There are many tales about the origin of yodeling, but most scholars agree that it probably started in Africa as a way to keep domesticated animals corralled together. Yodeling is a form of singing that alternates one’s regular voice with one’s falsetto voice. Many people use their yodeling voice to create fun and laughter. Like yodeling, communication draws from one’s regular voice—the inner voice in our head and heart—and falsetto voice—the exterior voice shared with other—to build empowerment and self-esteem. As I use my inner voice and exterior voice, I become confident and grow and feel empowered. I embrace who I am, and I choose to share my voice, my feeling, my life, and even my unique yodel to the world. Yodeling is a branch of the communication tree.
Olympic medalist Gabby Douglas writes: “I accomplished something big, and that’s a memory I will never forget.” Memories are one of the greatest rewards for a HATS participants. It is in communication that I am able to establish many memories. It is words, looks, expression, smiles, laughter, and yes, the John Parrish Polka that memories are created. Memories provide us a file cabinet of life experience, and a bridge to think about our future. Memories never let us forget. Memories is a branch of the communication tree.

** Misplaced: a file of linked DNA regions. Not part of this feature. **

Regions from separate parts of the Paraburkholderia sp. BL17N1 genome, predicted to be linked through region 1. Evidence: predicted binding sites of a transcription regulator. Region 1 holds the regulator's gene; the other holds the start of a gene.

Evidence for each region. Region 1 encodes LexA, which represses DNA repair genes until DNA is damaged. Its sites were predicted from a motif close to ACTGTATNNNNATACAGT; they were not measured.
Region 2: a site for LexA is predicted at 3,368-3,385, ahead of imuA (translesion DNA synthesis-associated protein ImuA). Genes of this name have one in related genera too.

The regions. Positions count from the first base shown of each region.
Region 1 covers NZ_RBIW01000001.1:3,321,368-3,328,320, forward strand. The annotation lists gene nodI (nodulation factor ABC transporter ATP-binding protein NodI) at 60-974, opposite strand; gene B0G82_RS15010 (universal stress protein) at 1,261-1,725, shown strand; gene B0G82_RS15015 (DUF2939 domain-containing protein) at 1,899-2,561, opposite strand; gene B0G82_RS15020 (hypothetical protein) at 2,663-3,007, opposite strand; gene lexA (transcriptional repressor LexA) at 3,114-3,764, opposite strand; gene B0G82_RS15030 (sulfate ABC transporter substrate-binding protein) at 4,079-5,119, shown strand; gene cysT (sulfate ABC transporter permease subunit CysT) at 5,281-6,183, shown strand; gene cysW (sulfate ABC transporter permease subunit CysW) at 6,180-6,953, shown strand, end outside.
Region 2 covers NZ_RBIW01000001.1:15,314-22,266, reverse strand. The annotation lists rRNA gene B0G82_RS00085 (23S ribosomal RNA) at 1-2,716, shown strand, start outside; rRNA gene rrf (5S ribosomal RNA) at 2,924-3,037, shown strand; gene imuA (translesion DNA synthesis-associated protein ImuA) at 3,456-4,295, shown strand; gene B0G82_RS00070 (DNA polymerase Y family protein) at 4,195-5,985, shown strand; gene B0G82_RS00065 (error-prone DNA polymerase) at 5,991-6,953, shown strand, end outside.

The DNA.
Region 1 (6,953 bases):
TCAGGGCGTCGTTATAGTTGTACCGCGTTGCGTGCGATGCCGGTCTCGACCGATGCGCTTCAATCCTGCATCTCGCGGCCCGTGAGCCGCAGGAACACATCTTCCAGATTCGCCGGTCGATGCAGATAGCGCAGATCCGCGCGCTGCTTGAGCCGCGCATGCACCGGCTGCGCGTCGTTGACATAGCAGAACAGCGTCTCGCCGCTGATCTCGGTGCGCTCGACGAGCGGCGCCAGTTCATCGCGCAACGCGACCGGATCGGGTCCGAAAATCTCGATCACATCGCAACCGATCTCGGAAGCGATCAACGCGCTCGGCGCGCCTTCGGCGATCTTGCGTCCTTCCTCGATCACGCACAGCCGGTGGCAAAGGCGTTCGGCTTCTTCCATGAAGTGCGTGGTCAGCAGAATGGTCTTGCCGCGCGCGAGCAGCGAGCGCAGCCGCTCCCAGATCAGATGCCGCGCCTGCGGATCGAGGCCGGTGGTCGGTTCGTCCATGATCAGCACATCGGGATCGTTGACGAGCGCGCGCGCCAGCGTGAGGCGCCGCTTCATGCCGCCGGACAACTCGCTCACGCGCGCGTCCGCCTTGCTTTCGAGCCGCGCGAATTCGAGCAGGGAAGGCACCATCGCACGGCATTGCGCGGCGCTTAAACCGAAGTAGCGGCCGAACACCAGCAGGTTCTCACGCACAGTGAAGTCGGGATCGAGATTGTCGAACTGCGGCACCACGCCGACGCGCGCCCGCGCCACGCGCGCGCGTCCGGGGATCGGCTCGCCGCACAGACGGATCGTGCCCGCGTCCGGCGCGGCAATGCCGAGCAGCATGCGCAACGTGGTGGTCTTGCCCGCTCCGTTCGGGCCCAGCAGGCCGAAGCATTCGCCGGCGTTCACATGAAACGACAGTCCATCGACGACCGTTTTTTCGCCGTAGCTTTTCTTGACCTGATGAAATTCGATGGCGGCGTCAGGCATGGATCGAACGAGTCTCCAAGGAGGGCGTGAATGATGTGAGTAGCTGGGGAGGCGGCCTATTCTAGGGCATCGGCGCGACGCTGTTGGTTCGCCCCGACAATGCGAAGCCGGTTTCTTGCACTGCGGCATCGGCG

Communication empowers me to believe in myself. Recently, I was watching Indiana Jones and the Last Crusade. At one point in the movie, Indiana Jones had to step off a ledge that gave the impression of an endless fall. Indiana had to believe in his training, experience, faith, and, yes, himself. Communication challenges you to believe in yourself. Believe that you can express your thoughts and feelings. Communicate to the world, and be a leader. Believe that your light is not meant to be under a bushel basket but rather to be shined so that all can see. Believe you have value and are more precious than gold. Believe you and your partner are unique to HATS and to the world in which we live. What you believe and communicate become the language of leadership. Believe is a branch of the communication tree.